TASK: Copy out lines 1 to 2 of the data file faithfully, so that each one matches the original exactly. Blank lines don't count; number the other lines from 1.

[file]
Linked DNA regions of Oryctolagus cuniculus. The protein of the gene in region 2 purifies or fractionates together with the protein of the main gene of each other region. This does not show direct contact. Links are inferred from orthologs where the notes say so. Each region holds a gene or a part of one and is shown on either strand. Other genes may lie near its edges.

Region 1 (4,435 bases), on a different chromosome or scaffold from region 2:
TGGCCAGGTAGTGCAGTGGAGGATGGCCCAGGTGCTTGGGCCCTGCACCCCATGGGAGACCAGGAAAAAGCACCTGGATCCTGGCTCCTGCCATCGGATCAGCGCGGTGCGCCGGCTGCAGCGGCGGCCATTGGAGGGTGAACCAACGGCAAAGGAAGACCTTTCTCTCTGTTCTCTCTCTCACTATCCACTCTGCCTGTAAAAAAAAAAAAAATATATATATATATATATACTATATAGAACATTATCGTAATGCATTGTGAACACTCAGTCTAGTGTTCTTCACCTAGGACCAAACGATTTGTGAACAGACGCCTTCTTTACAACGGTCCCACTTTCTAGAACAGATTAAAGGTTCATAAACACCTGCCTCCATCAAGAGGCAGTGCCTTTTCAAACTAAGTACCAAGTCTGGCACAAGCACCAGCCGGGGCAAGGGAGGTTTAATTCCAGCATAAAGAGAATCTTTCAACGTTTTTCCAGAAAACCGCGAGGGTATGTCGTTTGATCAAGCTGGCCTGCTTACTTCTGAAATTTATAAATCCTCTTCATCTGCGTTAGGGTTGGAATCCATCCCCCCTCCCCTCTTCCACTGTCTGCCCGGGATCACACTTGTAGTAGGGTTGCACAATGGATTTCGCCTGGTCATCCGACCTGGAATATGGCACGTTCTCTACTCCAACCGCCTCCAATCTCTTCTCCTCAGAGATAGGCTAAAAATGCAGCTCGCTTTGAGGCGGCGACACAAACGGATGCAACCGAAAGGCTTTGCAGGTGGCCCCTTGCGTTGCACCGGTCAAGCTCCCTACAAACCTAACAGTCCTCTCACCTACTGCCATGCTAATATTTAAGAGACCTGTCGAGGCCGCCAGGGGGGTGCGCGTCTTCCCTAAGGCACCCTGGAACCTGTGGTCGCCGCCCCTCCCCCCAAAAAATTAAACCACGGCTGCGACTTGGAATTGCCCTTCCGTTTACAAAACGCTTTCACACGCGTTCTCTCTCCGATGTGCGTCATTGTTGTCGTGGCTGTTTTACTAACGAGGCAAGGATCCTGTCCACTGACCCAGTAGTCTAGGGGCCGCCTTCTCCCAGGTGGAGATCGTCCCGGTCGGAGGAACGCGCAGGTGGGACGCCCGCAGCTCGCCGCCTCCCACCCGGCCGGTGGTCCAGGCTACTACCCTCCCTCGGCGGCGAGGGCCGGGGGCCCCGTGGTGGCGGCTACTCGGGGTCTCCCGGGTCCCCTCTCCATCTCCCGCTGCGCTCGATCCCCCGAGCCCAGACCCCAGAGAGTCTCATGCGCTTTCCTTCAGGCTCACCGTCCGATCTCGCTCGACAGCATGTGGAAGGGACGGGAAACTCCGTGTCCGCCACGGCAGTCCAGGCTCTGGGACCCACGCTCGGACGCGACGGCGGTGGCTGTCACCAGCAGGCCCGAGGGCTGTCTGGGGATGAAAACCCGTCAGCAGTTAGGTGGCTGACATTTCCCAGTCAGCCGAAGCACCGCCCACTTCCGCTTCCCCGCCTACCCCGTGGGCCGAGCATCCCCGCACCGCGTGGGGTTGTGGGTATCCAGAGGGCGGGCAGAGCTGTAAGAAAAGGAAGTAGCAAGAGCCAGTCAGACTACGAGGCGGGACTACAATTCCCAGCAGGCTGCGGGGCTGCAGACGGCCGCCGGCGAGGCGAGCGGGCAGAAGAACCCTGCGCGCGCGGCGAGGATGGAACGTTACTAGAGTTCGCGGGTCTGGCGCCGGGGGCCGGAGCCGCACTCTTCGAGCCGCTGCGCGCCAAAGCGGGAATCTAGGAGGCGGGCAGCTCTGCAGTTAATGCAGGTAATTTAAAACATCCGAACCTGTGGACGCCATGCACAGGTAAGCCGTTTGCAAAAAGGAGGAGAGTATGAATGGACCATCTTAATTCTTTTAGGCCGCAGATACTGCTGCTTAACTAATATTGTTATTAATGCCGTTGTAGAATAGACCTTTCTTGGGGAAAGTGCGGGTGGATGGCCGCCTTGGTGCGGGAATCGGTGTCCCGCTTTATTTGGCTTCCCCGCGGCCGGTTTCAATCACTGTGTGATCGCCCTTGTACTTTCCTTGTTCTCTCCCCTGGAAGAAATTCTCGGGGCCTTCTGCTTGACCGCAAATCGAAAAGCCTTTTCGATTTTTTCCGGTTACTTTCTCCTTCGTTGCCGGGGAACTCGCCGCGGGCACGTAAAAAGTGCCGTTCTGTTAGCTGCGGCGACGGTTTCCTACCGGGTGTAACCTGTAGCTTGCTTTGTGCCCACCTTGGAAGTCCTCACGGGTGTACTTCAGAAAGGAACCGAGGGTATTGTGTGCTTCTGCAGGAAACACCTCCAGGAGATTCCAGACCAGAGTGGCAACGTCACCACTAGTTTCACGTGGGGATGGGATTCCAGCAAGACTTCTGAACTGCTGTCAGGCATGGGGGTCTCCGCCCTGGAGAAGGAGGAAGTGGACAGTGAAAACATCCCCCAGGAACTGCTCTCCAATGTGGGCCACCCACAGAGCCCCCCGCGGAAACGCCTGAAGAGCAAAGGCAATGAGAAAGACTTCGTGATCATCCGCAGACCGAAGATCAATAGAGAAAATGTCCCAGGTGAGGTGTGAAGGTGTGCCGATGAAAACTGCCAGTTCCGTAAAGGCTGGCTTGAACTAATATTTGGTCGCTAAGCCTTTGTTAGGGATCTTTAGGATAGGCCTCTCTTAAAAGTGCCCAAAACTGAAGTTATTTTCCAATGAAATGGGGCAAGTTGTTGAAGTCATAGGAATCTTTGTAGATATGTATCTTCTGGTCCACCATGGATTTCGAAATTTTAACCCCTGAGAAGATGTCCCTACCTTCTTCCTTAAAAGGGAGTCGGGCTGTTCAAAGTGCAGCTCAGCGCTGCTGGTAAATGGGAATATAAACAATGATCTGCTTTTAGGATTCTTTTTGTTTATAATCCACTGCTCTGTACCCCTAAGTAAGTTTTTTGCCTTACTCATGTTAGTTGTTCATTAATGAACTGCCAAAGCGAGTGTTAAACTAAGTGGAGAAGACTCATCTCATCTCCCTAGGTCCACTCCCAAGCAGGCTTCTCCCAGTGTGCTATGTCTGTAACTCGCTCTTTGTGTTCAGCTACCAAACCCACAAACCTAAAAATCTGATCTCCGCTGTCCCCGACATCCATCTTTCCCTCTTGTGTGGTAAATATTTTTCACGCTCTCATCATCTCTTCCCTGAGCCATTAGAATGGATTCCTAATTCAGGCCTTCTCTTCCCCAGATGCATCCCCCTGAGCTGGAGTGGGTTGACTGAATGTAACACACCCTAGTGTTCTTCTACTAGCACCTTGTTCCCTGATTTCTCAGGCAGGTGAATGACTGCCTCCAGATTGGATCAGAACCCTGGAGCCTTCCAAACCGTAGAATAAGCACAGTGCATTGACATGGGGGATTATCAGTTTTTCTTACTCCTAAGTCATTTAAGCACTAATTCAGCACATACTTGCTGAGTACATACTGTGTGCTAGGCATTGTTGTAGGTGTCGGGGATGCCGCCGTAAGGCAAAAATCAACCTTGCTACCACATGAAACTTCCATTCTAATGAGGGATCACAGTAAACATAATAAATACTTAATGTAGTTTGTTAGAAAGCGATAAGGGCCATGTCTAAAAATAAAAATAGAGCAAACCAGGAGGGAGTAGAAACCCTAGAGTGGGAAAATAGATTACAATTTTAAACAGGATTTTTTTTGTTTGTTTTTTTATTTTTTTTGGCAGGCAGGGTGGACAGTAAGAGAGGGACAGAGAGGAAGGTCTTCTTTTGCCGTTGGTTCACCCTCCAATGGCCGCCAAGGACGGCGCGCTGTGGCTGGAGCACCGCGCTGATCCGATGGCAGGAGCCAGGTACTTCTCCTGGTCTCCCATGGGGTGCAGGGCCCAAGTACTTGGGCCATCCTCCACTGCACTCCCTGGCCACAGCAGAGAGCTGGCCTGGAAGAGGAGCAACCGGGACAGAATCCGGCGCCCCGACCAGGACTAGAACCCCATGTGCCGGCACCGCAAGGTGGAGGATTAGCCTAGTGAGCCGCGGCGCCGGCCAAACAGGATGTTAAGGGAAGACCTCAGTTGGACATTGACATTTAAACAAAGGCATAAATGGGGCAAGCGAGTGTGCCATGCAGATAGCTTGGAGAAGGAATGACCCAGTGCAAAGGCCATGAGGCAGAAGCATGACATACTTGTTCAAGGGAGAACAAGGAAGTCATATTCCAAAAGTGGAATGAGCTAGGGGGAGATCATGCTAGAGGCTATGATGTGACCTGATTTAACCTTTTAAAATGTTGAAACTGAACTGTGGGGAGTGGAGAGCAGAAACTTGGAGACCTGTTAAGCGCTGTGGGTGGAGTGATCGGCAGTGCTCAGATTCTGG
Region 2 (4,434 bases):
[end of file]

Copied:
Linked DNA regions of Oryctolagus cuniculus. The protein of the gene in region 2 purifies or fractionates together with the protein of the main gene of each other region. This does not show direct contact. Links are inferred from orthologs where the notes say so. Each region holds a gene or a part of one and is shown on either strand. Other genes may lie near its edges.

Region 1 (4,435 bases), on a different chromosome or scaffold from region 2: